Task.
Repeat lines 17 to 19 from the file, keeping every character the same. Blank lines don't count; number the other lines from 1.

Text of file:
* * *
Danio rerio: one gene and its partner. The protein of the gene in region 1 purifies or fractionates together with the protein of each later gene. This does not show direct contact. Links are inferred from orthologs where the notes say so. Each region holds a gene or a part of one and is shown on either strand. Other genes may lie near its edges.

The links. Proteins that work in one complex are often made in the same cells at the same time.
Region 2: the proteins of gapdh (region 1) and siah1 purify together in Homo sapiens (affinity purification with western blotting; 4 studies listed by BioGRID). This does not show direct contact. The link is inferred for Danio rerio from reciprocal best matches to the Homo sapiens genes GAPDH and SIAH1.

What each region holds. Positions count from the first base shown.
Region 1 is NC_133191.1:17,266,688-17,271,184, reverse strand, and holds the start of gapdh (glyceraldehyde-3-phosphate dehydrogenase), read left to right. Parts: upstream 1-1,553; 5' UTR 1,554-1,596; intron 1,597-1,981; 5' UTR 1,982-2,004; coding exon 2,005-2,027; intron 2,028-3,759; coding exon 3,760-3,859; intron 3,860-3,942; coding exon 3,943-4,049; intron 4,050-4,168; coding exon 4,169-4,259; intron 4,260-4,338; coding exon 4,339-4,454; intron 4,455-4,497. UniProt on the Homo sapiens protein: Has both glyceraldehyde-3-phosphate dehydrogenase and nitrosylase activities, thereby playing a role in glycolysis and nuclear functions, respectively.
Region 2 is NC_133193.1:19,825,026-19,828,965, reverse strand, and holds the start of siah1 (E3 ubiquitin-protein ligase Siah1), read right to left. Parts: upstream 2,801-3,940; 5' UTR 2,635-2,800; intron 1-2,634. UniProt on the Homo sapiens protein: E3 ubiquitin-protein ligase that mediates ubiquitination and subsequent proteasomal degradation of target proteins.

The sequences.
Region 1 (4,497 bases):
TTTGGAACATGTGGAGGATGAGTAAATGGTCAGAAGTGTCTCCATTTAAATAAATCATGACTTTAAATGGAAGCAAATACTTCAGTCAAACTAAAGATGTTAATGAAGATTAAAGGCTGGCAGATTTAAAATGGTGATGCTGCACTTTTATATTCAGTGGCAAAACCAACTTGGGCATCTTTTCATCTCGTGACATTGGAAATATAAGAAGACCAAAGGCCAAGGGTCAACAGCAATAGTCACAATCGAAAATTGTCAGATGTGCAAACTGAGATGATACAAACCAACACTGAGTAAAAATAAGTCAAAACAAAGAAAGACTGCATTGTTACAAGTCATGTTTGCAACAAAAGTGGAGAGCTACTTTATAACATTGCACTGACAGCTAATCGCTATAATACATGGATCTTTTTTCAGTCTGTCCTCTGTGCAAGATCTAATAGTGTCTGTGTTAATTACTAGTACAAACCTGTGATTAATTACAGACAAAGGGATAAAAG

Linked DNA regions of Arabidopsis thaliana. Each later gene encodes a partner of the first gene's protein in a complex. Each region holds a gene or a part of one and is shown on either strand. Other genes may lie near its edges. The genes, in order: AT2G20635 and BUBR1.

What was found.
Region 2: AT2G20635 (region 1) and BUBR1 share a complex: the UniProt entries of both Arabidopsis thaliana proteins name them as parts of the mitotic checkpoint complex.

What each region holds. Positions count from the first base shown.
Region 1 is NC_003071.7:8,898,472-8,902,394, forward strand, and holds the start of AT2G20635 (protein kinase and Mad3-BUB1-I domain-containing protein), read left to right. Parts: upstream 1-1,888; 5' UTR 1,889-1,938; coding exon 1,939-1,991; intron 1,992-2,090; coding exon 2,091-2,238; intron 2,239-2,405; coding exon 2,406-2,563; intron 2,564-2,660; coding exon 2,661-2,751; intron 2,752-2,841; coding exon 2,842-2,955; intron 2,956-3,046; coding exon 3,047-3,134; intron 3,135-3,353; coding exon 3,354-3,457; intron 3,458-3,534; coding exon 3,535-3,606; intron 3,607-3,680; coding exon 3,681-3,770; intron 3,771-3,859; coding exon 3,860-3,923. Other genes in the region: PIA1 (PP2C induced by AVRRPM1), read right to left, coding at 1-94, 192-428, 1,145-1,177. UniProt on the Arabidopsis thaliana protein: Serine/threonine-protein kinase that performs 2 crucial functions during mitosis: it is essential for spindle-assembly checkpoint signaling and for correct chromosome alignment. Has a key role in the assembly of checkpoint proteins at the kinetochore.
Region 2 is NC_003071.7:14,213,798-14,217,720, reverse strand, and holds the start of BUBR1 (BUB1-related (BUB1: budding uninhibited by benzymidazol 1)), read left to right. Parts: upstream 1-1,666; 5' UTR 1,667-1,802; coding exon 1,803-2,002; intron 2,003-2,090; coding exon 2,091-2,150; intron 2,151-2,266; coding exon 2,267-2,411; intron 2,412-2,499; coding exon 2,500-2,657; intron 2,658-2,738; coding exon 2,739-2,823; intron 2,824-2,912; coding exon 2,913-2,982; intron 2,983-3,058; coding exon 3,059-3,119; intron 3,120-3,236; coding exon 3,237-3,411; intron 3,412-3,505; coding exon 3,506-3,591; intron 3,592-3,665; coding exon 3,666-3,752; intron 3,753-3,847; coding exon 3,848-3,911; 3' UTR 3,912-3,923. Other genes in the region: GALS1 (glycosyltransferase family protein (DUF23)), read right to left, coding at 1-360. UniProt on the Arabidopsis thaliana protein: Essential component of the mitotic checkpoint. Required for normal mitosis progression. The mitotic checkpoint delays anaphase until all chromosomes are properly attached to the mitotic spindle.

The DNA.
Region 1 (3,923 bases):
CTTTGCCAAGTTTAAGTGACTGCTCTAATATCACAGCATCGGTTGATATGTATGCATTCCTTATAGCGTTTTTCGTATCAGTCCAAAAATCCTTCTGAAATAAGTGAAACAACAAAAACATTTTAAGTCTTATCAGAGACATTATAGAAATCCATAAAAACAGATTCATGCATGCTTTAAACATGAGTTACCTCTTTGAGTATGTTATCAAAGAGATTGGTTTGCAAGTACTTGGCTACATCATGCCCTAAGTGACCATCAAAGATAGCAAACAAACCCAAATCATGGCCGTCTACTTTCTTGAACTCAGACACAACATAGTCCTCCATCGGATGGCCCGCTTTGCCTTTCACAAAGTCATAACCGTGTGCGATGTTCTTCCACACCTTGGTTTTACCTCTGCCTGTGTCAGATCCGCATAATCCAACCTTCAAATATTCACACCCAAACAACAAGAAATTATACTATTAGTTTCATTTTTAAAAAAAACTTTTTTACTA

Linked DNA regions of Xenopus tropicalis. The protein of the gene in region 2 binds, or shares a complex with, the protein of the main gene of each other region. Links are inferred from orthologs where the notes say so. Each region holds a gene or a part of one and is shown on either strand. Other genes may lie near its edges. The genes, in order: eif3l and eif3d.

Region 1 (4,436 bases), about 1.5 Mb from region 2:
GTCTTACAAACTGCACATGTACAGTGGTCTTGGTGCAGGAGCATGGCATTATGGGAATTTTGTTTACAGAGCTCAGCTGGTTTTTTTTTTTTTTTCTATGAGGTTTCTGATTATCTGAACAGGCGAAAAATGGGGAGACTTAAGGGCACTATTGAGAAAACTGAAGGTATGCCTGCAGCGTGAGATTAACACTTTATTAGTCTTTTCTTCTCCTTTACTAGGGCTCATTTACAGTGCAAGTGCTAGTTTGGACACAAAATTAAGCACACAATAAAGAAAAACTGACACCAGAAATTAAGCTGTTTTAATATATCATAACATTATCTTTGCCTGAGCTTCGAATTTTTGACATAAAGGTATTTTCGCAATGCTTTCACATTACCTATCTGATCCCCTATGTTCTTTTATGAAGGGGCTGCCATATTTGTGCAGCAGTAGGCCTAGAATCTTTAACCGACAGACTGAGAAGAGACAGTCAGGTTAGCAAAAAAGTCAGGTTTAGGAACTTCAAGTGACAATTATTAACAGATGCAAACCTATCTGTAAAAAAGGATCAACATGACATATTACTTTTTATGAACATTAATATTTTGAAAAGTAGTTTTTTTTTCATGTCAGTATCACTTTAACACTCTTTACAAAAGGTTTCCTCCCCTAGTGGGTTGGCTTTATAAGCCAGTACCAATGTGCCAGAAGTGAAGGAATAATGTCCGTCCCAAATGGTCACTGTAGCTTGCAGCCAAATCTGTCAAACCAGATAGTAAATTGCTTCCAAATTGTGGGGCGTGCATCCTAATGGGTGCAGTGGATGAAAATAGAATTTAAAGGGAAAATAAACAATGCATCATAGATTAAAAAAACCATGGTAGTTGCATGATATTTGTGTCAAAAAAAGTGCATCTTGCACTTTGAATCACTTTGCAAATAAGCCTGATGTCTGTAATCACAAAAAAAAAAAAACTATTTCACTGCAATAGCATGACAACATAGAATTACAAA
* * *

Region 1 (3,923 bases):
CTTTGCCAAGTTTAAGTGACTGCTCTAATATCACAGCATCGGTTGATATGTATGCATTCCTTATAGCGTTTTTCGTATCAGTCCAAAAATCCTTCTGAAATAAGTGAAACAACAAAAACATTTTAAGTCTTATCAGAGACATTATAGAAATCCATAAAAACAGATTCATGCATGCTTTAAACATGAGTTACCTCTTTGAGTATGTTATCAAAGAGATTGGTTTGCAAGTACTTGGCTACATCATGCCCTAAGTGACCATCAAAGATAGCAAACAAACCCAAATCATGGCCGTCTACTTTCTTGAACTCAGACACAACATAGTCCTCCATCGGATGGCCCGCTTTGCCTTTCACAAAGTCATAACCGTGTGCGATGTTCTTCCACACCTTGGTTTTACCTCTGCCTGTGTCAGATCCGCATAATCCAACCTTCAAATATTCACACCCAAACAACAAGAAATTATACTATTAGTTTCATTTTTAAAAAAAACTTTTTTACTA

Linked DNA regions of Xenopus tropicalis. The protein of the gene in region 2 binds, or shares a complex with, the protein of the main gene of each other region. Links are inferred from orthologs where the notes say so. Each region holds a gene or a part of one and is shown on either strand. Other genes may lie near its edges. The genes, in order: eif3l and eif3d.